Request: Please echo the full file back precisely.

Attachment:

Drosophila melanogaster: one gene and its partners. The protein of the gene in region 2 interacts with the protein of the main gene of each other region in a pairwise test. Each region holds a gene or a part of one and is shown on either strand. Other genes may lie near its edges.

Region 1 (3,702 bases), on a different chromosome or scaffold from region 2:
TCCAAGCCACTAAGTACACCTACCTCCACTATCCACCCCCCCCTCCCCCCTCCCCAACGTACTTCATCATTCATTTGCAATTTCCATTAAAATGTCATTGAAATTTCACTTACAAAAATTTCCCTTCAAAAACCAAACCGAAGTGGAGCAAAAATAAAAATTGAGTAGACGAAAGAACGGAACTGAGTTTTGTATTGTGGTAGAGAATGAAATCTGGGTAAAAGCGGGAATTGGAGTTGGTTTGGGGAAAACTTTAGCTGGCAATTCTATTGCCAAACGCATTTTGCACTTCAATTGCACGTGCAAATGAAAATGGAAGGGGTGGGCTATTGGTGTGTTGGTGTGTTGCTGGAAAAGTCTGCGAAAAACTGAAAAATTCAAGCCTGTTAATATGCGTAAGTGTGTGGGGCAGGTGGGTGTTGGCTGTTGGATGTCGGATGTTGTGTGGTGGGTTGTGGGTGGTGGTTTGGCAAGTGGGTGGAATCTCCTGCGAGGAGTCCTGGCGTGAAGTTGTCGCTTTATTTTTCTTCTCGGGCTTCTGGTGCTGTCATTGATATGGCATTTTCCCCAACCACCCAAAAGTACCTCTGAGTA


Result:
Drosophila melanogaster: one gene and its partners. The protein of the gene in region 2 interacts with the protein of the main gene of each other region in a pairwise test. Each region holds a gene or a part of one and is shown on either strand. Other genes may lie near its edges.

Region 1 (3,702 bases), on a different chromosome or scaffold from region 2:
TCCAAGCCACTAAGTACACCTACCTCCACTATCCACCCCCCCCTCCCCCCTCCCCAACGTACTTCATCATTCATTTGCAATTTCCATTAAAATGTCATTGAAATTTCACTTACAAAAATTTCCCTTCAAAAACCAAACCGAAGTGGAGCAAAAATAAAAATTGAGTAGACGAAAGAACGGAACTGAGTTTTGTATTGTGGTAGAGAATGAAATCTGGGTAAAAGCGGGAATTGGAGTTGGTTTGGGGAAAACTTTAGCTGGCAATTCTATTGCCAAACGCATTTTGCACTTCAATTGCACGTGCAAATGAAAATGGAAGGGGTGGGCTATTGGTGTGTTGGTGTGTTGCTGGAAAAGTCTGCGAAAAACTGAAAAATTCAAGCCTGTTAATATGCGTAAGTGTGTGGGGCAGGTGGGTGTTGGCTGTTGGATGTCGGATGTTGTGTGGTGGGTTGTGGGTGGTGGTTTGGCAAGTGGGTGGAATCTCCTGCGAGGAGTCCTGGCGTGAAGTTGTCGCTTTATTTTTCTTCTCGGGCTTCTGGTGCTGTCATTGATATGGCATTTTCCCCAACCACCCAAAAGTACCTCTGAGTA